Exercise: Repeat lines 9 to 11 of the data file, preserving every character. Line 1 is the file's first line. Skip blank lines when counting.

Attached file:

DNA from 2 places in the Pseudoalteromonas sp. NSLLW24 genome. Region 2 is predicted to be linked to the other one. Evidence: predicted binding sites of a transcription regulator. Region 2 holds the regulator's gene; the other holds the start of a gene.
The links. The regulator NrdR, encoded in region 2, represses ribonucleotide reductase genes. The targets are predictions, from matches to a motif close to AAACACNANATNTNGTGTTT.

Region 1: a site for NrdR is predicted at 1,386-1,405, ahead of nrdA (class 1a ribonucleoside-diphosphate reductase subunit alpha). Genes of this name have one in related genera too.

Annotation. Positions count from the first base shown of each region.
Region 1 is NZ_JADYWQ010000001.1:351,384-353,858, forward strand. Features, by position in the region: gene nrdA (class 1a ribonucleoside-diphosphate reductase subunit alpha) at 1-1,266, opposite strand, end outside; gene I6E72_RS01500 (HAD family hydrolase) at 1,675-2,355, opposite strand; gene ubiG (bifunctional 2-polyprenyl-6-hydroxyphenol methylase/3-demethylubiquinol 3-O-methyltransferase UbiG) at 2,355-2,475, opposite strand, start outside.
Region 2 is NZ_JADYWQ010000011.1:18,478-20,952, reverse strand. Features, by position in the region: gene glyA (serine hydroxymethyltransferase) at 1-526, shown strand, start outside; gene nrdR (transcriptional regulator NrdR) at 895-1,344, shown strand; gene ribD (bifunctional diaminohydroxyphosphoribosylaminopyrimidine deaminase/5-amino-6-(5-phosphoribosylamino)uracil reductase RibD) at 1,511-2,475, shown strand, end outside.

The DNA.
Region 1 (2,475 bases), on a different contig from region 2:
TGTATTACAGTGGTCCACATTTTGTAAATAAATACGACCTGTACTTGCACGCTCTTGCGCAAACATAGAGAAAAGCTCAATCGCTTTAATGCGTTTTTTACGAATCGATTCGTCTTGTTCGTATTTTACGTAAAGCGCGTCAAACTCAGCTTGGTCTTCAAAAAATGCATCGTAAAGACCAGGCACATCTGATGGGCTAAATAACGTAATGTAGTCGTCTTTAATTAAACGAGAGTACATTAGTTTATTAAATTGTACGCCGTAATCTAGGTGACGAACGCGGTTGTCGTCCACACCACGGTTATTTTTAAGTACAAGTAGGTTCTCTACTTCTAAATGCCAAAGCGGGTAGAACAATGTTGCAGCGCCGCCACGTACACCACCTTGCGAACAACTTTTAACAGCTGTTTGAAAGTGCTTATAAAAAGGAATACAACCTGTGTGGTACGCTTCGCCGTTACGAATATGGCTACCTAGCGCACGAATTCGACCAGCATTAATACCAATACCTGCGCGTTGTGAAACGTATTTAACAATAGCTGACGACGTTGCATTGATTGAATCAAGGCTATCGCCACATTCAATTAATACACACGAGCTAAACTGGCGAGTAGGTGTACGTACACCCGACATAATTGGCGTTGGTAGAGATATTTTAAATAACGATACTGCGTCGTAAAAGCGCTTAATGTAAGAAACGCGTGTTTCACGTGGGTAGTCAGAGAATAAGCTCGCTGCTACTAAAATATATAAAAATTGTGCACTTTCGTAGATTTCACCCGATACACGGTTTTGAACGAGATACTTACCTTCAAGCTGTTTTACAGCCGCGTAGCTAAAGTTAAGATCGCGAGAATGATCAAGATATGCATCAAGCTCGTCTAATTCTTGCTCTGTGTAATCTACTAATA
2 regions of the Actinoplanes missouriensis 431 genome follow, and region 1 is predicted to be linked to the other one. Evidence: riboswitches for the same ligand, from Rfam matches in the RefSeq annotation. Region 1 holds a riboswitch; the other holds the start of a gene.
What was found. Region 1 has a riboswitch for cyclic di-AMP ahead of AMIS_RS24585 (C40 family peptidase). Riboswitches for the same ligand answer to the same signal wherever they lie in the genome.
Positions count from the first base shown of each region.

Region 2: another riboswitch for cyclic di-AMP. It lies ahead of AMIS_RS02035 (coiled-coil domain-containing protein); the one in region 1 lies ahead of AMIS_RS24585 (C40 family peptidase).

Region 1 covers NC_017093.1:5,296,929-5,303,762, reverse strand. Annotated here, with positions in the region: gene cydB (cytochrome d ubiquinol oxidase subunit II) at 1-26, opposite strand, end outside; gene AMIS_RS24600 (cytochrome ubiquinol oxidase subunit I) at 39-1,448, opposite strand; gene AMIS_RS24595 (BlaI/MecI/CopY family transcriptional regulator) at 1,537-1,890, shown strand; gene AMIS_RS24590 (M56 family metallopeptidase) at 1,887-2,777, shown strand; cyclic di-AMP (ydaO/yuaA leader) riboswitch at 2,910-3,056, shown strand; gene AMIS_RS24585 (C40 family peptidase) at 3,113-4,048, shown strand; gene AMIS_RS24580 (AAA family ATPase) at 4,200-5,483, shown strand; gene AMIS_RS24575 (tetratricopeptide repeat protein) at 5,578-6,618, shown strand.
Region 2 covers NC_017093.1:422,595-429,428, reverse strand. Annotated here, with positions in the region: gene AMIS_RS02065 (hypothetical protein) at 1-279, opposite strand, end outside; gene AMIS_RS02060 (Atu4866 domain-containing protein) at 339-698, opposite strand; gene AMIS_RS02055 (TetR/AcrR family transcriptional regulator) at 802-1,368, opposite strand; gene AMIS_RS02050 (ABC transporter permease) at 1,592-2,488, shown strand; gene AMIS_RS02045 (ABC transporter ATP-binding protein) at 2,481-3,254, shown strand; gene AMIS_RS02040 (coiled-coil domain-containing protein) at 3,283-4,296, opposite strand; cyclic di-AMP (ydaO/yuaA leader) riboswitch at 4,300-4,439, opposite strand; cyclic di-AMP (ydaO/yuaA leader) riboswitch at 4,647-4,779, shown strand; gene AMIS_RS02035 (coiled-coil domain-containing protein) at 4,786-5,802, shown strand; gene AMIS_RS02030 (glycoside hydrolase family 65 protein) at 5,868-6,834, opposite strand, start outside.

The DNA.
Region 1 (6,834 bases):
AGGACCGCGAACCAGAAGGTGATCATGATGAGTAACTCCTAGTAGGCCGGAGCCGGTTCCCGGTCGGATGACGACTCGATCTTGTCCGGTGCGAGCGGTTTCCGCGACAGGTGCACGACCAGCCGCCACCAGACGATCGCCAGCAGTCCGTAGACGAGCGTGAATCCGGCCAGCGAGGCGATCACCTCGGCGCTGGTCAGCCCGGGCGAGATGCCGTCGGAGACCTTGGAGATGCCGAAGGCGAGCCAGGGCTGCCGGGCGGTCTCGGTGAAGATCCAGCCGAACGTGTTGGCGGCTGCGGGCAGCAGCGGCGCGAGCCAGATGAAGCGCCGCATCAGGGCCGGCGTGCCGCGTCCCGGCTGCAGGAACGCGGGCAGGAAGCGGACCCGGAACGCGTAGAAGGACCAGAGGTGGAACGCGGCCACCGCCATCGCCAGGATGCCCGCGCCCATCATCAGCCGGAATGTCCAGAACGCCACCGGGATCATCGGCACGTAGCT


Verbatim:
TGTATTACAGTGGTCCACATTTTGTAAATAAATACGACCTGTACTTGCACGCTCTTGCGCAAACATAGAGAAAAGCTCAATCGCTTTAATGCGTTTTTTACGAATCGATTCGTCTTGTTCGTATTTTACGTAAAGCGCGTCAAACTCAGCTTGGTCTTCAAAAAATGCATCGTAAAGACCAGGCACATCTGATGGGCTAAATAACGTAATGTAGTCGTCTTTAATTAAACGAGAGTACATTAGTTTATTAAATTGTACGCCGTAATCTAGGTGACGAACGCGGTTGTCGTCCACACCACGGTTATTTTTAAGTACAAGTAGGTTCTCTACTTCTAAATGCCAAAGCGGGTAGAACAATGTTGCAGCGCCGCCACGTACACCACCTTGCGAACAACTTTTAACAGCTGTTTGAAAGTGCTTATAAAAAGGAATACAACCTGTGTGGTACGCTTCGCCGTTACGAATATGGCTACCTAGCGCACGAATTCGACCAGCATTAATACCAATACCTGCGCGTTGTGAAACGTATTTAACAATAGCTGACGACGTTGCATTGATTGAATCAAGGCTATCGCCACATTCAATTAATACACACGAGCTAAACTGGCGAGTAGGTGTACGTACACCCGACATAATTGGCGTTGGTAGAGATATTTTAAATAACGATACTGCGTCGTAAAAGCGCTTAATGTAAGAAACGCGTGTTTCACGTGGGTAGTCAGAGAATAAGCTCGCTGCTACTAAAATATATAAAAATTGTGCACTTTCGTAGATTTCACCCGATACACGGTTTTGAACGAGATACTTACCTTCAAGCTGTTTTACAGCCGCGTAGCTAAAGTTAAGATCGCGAGAATGATCAAGATATGCATCAAGCTCGTCTAATTCTTGCTCTGTGTAATCTACTAATA
2 regions of the Actinoplanes missouriensis 431 genome follow, and region 1 is predicted to be linked to the other one. Evidence: riboswitches for the same ligand, from Rfam matches in the RefSeq annotation. Region 1 holds a riboswitch; the other holds the start of a gene.
What was found. Region 1 has a riboswitch for cyclic di-AMP ahead of AMIS_RS24585 (C40 family peptidase). Riboswitches for the same ligand answer to the same signal wherever they lie in the genome.